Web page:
Advertisement

Three quarters of Jewish people think BBC’s coverage of Gaza war is biased against Israel

Members of the Jewish community outside Broadcasting House to protest against BBC’s refusal to name Hamas as terrorists
Members of the Jewish community outside Broadcasting House to protest against BBC’s refusal to name Hamas as terrorists - CARL COURT/GETTY IMAGES

More than three quarters of Jewish people think the BBC’s coverage of the war in Gaza is biased against Israel, a survey has found.

The BBC has faced criticism since it refused to describe Hamas as terrorists in the wake of the Oct 7 massacre. It now says in its reports that Hamas is designated as a terrorist organisation by the Government.

An opinion poll commissioned by the Jewish Chronicle newspaper suggests that British Jews do not feel the BBC has done enough to address accusations of bias in its reporting.

It shows that 77 per cent of Jewish people surveyed regard the BBC’s reporting of the war as biased against Israel, with just 11 per cent thinking coverage is impartial.

Marie van der Zyl, president of the Board of Deputies of British Jews, has expressed “outrage” at the BBC’s reporting, and a spokesman for the organisation said her view remained unchanged.

A protester holds a sign criticising the BBC as thousands of pro-Israel supporters marched in Central London against antisemitism
A protester holds a sign criticising the BBC as thousands of pro-Israel supporters marched in Central London against antisemitism - VUK VALCIC/SHUTTERSTOCK

Tim Davie, the BBC’s director-general, has taken on oversight of the corporation’s complaints unit amid a welter of complaints about bias and anti-Israel comments, often from presenters.

In October he had to apologise after a BBC reporter suggested Israel was responsible for a missile attack on a hospital in Gaza which quickly turned out to be a mis-fired rocket launched within the Gaza Strip.

Presenters on the BBC Asian Network have posted anti-Israel material on social media, as The Telegraph reported last month.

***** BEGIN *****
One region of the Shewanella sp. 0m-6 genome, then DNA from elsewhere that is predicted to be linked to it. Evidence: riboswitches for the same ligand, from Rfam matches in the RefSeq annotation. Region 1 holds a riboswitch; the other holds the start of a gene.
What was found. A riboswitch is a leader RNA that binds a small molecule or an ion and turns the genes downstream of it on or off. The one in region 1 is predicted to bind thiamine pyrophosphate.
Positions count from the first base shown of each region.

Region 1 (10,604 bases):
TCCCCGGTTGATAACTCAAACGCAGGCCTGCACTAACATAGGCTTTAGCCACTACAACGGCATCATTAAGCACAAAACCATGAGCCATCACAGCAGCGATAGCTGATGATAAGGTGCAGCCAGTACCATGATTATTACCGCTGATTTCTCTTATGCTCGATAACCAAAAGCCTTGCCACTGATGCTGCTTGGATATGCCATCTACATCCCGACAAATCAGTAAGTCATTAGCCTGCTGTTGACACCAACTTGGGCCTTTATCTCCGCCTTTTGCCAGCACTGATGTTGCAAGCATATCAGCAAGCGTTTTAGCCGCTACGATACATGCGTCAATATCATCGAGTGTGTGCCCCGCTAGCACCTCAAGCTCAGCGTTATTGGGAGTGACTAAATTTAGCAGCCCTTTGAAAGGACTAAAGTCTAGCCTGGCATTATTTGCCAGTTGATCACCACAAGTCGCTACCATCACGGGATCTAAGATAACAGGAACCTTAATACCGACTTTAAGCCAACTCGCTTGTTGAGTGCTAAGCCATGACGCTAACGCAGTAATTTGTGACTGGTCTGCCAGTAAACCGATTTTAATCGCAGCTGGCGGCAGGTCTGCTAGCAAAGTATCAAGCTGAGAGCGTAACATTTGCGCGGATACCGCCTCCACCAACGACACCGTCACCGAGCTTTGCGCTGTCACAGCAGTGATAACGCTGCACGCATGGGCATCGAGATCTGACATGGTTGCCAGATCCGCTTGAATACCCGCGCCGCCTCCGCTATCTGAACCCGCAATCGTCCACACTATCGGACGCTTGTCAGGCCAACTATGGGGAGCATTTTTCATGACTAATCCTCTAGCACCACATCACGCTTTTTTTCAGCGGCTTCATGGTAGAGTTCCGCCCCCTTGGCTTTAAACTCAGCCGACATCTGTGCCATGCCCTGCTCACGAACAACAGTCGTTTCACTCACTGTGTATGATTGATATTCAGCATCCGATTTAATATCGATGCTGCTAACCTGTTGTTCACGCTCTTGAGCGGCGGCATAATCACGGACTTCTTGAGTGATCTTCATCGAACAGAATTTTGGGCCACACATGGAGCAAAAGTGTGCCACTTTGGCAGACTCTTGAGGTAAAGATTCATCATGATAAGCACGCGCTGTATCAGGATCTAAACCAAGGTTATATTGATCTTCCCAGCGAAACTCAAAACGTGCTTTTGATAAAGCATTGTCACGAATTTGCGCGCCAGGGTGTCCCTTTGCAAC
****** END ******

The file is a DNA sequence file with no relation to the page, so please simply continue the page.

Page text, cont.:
Staff working in news and current affairs have also been told not to take part in marches against anti-Semitism.

‘High standards of impartial reporting’

A BBC spokesman said: “The BBC holds itself to high standards of impartial reporting and rejects the suggestion that we are biased against Israel. The conflict is a challenging and polarising story to cover, and we are dedicated to providing impartial reporting for audiences in the UK and across the world.

“Our own audience research shows that BBC News is considered the most impartial provider for coverage of the conflict. Recent research by More in Common echoes this and shows the highest proportion of people in Britain sees the BBC as neutral. BBC News will continue to listen carefully to all audience feedback.”

Just over half of respondents to the Jewish Chronicle survey believe that the Government should place a limit on the number of Palestinian Solidarity Campaign demonstrations being held in the UK, which have been taking place every weekend.

A total of 77 per cent of respondents from the survey of 759 people say the Government is not doing enough to tackle Islamist hate preachers.

The poll also shows that almost half of British Jews feel unsafe on the street as a result of Hamas’s war with Israel.

While 29 per cent said they felt safe, 47 per cent said they felt unsafe, with the majority of those saying they felt very unsafe.

When the results are broken down by sex, 51 per cent of Jewish women say they feel unsafe, compared with 42 per cent of men.